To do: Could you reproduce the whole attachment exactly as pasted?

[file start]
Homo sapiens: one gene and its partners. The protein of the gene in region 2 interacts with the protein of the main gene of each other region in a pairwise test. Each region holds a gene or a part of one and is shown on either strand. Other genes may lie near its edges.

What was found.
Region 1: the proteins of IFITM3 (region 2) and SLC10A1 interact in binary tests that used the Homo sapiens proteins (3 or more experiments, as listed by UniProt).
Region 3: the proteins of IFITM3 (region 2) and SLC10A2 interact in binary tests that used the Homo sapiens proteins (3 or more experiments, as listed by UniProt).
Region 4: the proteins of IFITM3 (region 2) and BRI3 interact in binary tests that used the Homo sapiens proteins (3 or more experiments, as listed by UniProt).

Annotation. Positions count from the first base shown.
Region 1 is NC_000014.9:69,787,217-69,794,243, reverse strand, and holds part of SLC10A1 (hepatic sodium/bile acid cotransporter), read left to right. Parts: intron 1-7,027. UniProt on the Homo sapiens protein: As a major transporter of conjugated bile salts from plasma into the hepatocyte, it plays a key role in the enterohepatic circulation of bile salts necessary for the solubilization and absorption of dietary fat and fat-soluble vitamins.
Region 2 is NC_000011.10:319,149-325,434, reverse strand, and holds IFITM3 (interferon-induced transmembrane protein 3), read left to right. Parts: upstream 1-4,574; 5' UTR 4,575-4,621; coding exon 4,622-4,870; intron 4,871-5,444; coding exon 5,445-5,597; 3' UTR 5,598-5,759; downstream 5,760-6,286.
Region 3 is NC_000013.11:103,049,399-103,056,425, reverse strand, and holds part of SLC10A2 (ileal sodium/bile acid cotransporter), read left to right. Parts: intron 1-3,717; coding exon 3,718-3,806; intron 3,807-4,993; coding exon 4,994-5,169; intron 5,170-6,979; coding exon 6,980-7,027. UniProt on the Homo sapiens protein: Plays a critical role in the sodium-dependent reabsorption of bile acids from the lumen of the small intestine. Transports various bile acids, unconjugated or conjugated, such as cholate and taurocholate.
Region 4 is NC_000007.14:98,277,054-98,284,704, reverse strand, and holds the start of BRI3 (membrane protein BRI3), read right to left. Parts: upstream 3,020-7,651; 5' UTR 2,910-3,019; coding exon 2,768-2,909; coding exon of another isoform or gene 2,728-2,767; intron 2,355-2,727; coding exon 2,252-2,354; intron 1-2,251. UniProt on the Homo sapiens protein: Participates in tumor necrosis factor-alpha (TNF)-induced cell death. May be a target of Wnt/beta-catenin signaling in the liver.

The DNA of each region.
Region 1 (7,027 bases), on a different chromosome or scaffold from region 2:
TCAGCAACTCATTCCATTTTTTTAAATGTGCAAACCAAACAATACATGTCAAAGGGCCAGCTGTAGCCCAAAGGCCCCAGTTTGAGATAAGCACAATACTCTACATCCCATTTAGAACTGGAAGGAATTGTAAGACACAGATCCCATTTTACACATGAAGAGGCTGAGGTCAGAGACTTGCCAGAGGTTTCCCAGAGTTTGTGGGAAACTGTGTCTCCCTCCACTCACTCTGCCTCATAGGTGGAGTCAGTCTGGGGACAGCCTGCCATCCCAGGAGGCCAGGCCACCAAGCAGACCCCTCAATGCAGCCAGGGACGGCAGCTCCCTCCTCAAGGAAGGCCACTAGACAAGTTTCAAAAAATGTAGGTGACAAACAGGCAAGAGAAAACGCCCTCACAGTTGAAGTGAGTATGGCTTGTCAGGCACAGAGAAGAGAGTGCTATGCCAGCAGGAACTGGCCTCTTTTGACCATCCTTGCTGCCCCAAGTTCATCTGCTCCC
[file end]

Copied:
Homo sapiens: one gene and its partners. The protein of the gene in region 2 interacts with the protein of the main gene of each other region in a pairwise test. Each region holds a gene or a part of one and is shown on either strand. Other genes may lie near its edges.

What was found.
Region 1: the proteins of IFITM3 (region 2) and SLC10A1 interact in binary tests that used the Homo sapiens proteins (3 or more experiments, as listed by UniProt).
Region 3: the proteins of IFITM3 (region 2) and SLC10A2 interact in binary tests that used the Homo sapiens proteins (3 or more experiments, as listed by UniProt).
Region 4: the proteins of IFITM3 (region 2) and BRI3 interact in binary tests that used the Homo sapiens proteins (3 or more experiments, as listed by UniProt).

Annotation. Positions count from the first base shown.
Region 1 is NC_000014.9:69,787,217-69,794,243, reverse strand, and holds part of SLC10A1 (hepatic sodium/bile acid cotransporter), read left to right. Parts: intron 1-7,027. UniProt on the Homo sapiens protein: As a major transporter of conjugated bile salts from plasma into the hepatocyte, it plays a key role in the enterohepatic circulation of bile salts necessary for the solubilization and absorption of dietary fat and fat-soluble vitamins.
Region 2 is NC_000011.10:319,149-325,434, reverse strand, and holds IFITM3 (interferon-induced transmembrane protein 3), read left to right. Parts: upstream 1-4,574; 5' UTR 4,575-4,621; coding exon 4,622-4,870; intron 4,871-5,444; coding exon 5,445-5,597; 3' UTR 5,598-5,759; downstream 5,760-6,286.
Region 3 is NC_000013.11:103,049,399-103,056,425, reverse strand, and holds part of SLC10A2 (ileal sodium/bile acid cotransporter), read left to right. Parts: intron 1-3,717; coding exon 3,718-3,806; intron 3,807-4,993; coding exon 4,994-5,169; intron 5,170-6,979; coding exon 6,980-7,027. UniProt on the Homo sapiens protein: Plays a critical role in the sodium-dependent reabsorption of bile acids from the lumen of the small intestine. Transports various bile acids, unconjugated or conjugated, such as cholate and taurocholate.
Region 4 is NC_000007.14:98,277,054-98,284,704, reverse strand, and holds the start of BRI3 (membrane protein BRI3), read right to left. Parts: upstream 3,020-7,651; 5' UTR 2,910-3,019; coding exon 2,768-2,909; coding exon of another isoform or gene 2,728-2,767; intron 2,355-2,727; coding exon 2,252-2,354; intron 1-2,251. UniProt on the Homo sapiens protein: Participates in tumor necrosis factor-alpha (TNF)-induced cell death. May be a target of Wnt/beta-catenin signaling in the liver.

The DNA of each region.
Region 1 (7,027 bases), on a different chromosome or scaffold from region 2:
TCAGCAACTCATTCCATTTTTTTAAATGTGCAAACCAAACAATACATGTCAAAGGGCCAGCTGTAGCCCAAAGGCCCCAGTTTGAGATAAGCACAATACTCTACATCCCATTTAGAACTGGAAGGAATTGTAAGACACAGATCCCATTTTACACATGAAGAGGCTGAGGTCAGAGACTTGCCAGAGGTTTCCCAGAGTTTGTGGGAAACTGTGTCTCCCTCCACTCACTCTGCCTCATAGGTGGAGTCAGTCTGGGGACAGCCTGCCATCCCAGGAGGCCAGGCCACCAAGCAGACCCCTCAATGCAGCCAGGGACGGCAGCTCCCTCCTCAAGGAAGGCCACTAGACAAGTTTCAAAAAATGTAGGTGACAAACAGGCAAGAGAAAACGCCCTCACAGTTGAAGTGAGTATGGCTTGTCAGGCACAGAGAAGAGAGTGCTATGCCAGCAGGAACTGGCCTCTTTTGACCATCCTTGCTGCCCCAAGTTCATCTGCTCCC